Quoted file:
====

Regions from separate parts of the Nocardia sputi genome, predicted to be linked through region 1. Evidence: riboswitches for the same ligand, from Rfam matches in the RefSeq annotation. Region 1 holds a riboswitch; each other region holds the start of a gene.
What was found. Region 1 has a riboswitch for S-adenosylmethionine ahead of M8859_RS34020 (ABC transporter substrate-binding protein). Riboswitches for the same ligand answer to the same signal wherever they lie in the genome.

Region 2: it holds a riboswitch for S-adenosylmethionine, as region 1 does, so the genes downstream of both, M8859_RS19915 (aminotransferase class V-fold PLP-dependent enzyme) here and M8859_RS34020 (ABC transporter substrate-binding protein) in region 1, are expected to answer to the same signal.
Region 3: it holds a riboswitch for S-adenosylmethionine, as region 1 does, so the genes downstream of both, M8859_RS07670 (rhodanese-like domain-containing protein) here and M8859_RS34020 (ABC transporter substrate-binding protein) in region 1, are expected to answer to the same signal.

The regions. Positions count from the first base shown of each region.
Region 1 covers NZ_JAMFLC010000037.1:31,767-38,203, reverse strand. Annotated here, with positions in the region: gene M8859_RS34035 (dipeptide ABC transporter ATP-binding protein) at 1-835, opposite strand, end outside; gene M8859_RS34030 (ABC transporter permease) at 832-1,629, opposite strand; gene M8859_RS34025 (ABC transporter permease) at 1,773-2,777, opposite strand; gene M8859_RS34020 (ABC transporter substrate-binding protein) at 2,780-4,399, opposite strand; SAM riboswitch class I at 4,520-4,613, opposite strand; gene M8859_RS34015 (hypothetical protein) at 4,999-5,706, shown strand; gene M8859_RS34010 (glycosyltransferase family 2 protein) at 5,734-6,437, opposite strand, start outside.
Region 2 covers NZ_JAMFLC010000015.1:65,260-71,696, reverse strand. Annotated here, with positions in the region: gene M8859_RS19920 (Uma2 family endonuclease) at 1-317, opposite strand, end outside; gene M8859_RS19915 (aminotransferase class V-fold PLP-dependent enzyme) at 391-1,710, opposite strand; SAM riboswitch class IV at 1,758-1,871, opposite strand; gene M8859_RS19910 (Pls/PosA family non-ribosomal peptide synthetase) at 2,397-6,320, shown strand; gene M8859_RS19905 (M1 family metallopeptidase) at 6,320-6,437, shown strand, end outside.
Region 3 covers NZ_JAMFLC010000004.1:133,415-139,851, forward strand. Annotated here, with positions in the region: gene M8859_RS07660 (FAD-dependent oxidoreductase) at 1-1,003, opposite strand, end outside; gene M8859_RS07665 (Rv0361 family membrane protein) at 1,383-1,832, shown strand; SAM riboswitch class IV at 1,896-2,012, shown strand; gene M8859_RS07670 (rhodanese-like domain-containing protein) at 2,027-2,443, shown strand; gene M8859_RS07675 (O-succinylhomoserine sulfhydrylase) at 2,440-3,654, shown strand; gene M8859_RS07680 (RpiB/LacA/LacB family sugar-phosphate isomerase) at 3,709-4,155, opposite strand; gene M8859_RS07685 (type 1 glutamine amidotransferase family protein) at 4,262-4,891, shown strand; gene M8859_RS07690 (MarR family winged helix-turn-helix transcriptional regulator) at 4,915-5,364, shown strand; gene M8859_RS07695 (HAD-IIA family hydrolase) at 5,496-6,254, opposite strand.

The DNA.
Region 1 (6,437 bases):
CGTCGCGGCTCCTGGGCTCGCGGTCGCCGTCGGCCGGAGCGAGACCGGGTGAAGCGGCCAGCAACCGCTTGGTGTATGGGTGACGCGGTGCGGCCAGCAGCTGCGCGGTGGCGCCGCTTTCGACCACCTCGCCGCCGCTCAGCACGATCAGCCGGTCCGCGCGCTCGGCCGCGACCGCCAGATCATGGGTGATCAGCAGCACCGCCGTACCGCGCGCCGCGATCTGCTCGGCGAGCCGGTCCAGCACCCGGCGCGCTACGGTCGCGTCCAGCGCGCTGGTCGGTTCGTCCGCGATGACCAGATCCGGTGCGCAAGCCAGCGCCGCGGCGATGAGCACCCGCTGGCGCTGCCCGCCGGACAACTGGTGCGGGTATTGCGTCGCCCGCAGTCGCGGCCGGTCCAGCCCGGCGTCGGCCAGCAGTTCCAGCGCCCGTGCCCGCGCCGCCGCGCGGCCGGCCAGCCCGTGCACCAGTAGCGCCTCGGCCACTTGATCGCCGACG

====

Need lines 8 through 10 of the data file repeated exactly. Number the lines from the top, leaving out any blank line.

Region 3 covers NZ_JAMFLC010000004.1:133,415-139,851, forward strand. Annotated here, with positions in the region: gene M8859_RS07660 (FAD-dependent oxidoreductase) at 1-1,003, opposite strand, end outside; gene M8859_RS07665 (Rv0361 family membrane protein) at 1,383-1,832, shown strand; SAM riboswitch class IV at 1,896-2,012, shown strand; gene M8859_RS07670 (rhodanese-like domain-containing protein) at 2,027-2,443, shown strand; gene M8859_RS07675 (O-succinylhomoserine sulfhydrylase) at 2,440-3,654, shown strand; gene M8859_RS07680 (RpiB/LacA/LacB family sugar-phosphate isomerase) at 3,709-4,155, opposite strand; gene M8859_RS07685 (type 1 glutamine amidotransferase family protein) at 4,262-4,891, shown strand; gene M8859_RS07690 (MarR family winged helix-turn-helix transcriptional regulator) at 4,915-5,364, shown strand; gene M8859_RS07695 (HAD-IIA family hydrolase) at 5,496-6,254, opposite strand.

The DNA.
Region 1 (6,437 bases):